The capital of India is a bustling metropolis full of must-see landmarks and cultural attractions. New Delhi actually forms a small part of Delhi itself, setting the modern district apart from the traditional areas. This city was designed by a British architect and today, you can see the heavy influence of European style throughout the winding streets. Apart from the interesting architecture and modern buildings, New Delhi is also a vibrant and lively city full of fun family attractions, historical sites and fantastic shopping districts. If you’re in New Delhi on a whirlwind trip, here’s everything you need to see in two days.
Start your two-day trip with a visit to The National Museum. Here, you’ll learn all about New Delhi’s history and the fascinating heritage of India, starting from the pre-historic era all the way through to modern times. The museum holds around 200,000 pieces of artwork, spanning over 5,000 years. Established in 1949, this museum is one of the largest in India and can be found on the corner of Janoath and Maulana Azad Road. It’s open 10am to 5pm every day, except for Mondays, when it’s closed. It’s a great way to begin your trip and immerse yourself in New Delhi’s history.
If you’ve got kids travelling along with you, or if you’re just an animal lover yourself, make sure you visit The National Zoological Park on one of your two days. The park spans over 176 acres and includes a massive range of India’s most beloved animals, from hippos to giraffes and jaguars. The National Zoological Park is more than just a zoo; it’s also making great strides in the field of conservation. The breeding programme is designed to keep wild cats and rare animals from becoming extinct, in particular the royal Bengal tiger, Asiatic lion, Indian rhino and brow antlered deer. The park also features a 16th century citadel and a beautiful green island to explore.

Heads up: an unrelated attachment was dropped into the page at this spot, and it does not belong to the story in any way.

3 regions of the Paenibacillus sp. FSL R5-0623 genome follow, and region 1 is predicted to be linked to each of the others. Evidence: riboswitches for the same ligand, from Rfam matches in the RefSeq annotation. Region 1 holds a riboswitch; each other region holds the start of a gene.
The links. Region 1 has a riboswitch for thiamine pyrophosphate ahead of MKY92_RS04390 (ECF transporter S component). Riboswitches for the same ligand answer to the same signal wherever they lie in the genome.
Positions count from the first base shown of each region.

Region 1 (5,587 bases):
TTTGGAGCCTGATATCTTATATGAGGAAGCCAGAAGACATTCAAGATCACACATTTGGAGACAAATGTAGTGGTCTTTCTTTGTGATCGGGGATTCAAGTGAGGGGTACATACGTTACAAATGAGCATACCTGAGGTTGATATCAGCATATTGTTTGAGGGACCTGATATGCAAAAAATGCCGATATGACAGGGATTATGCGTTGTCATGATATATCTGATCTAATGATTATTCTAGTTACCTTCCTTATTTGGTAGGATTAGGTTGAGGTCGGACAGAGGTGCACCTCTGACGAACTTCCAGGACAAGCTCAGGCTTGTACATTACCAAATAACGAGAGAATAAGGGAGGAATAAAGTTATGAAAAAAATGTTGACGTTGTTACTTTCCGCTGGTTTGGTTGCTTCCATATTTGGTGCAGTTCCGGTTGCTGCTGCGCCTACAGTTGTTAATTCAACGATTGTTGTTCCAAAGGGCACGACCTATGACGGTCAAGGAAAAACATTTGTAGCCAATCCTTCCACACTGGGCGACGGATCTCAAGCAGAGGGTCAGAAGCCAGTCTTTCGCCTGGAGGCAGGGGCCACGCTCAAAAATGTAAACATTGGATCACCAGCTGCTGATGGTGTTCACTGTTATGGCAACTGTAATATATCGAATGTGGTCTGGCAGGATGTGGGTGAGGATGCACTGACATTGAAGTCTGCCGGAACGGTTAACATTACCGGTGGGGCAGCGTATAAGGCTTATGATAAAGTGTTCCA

A quick trip to New Delhi wouldn’t be complete without a visit to Red Fort, in the historic district. One of the top attractions in Delhi, the Red Fort is a great example of the power of the Munghal Emperor. The towering red sandstone structure was built in 1638, with massive walls and rooms, including the Drum House, Peal Mosque, Royal Baths, Palace of Colour and the Hall of Private Audiences. Today, you can walk through the rooms, taking in the stunning white marble and red sandstone surfaces. In the evening, the Red Fort comes alive with a dazzling sound and light show.